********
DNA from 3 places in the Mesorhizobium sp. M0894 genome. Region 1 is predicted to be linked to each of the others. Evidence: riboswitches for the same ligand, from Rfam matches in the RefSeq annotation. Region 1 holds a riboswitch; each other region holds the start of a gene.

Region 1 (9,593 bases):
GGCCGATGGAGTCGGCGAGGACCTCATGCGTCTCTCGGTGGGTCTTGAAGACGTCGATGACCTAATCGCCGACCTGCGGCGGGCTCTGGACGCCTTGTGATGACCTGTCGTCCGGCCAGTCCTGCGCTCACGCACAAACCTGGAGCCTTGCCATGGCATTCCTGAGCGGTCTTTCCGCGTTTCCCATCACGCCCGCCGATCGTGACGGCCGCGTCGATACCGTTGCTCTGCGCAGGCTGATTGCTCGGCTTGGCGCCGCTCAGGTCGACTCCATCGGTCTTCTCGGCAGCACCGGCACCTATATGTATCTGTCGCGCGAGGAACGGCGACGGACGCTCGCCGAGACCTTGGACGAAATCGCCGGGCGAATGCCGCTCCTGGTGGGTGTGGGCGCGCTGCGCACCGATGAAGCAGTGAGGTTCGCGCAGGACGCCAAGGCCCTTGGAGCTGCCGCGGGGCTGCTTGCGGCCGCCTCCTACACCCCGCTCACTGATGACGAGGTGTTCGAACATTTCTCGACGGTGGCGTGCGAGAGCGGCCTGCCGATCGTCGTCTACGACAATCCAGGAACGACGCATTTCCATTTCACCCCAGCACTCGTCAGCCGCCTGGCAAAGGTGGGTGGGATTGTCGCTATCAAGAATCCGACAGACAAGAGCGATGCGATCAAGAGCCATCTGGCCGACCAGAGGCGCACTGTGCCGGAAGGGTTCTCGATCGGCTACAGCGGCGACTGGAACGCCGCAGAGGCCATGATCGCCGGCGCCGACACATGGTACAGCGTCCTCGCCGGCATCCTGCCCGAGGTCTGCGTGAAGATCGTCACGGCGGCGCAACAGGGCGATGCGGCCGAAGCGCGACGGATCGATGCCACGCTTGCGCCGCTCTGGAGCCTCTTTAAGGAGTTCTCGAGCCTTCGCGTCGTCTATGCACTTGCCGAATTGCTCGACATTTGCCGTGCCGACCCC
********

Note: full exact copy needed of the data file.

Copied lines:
DNA from 3 places in the Mesorhizobium sp. M0894 genome. Region 1 is predicted to be linked to each of the others. Evidence: riboswitches for the same ligand, from Rfam matches in the RefSeq annotation. Region 1 holds a riboswitch; each other region holds the start of a gene.

Region 1 (9,593 bases):
GGCCGATGGAGTCGGCGAGGACCTCATGCGTCTCTCGGTGGGTCTTGAAGACGTCGATGACCTAATCGCCGACCTGCGGCGGGCTCTGGACGCCTTGTGATGACCTGTCGTCCGGCCAGTCCTGCGCTCACGCACAAACCTGGAGCCTTGCCATGGCATTCCTGAGCGGTCTTTCCGCGTTTCCCATCACGCCCGCCGATCGTGACGGCCGCGTCGATACCGTTGCTCTGCGCAGGCTGATTGCTCGGCTTGGCGCCGCTCAGGTCGACTCCATCGGTCTTCTCGGCAGCACCGGCACCTATATGTATCTGTCGCGCGAGGAACGGCGACGGACGCTCGCCGAGACCTTGGACGAAATCGCCGGGCGAATGCCGCTCCTGGTGGGTGTGGGCGCGCTGCGCACCGATGAAGCAGTGAGGTTCGCGCAGGACGCCAAGGCCCTTGGAGCTGCCGCGGGGCTGCTTGCGGCCGCCTCCTACACCCCGCTCACTGATGACGAGGTGTTCGAACATTTCTCGACGGTGGCGTGCGAGAGCGGCCTGCCGATCGTCGTCTACGACAATCCAGGAACGACGCATTTCCATTTCACCCCAGCACTCGTCAGCCGCCTGGCAAAGGTGGGTGGGATTGTCGCTATCAAGAATCCGACAGACAAGAGCGATGCGATCAAGAGCCATCTGGCCGACCAGAGGCGCACTGTGCCGGAAGGGTTCTCGATCGGCTACAGCGGCGACTGGAACGCCGCAGAGGCCATGATCGCCGGCGCCGACACATGGTACAGCGTCCTCGCCGGCATCCTGCCCGAGGTCTGCGTGAAGATCGTCACGGCGGCGCAACAGGGCGATGCGGCCGAAGCGCGACGGATCGATGCCACGCTTGCGCCGCTCTGGAGCCTCTTTAAGGAGTTCTCGAGCCTTCGCGTCGTCTATGCACTTGCCGAATTGCTCGACATTTGCCGTGCCGACCCC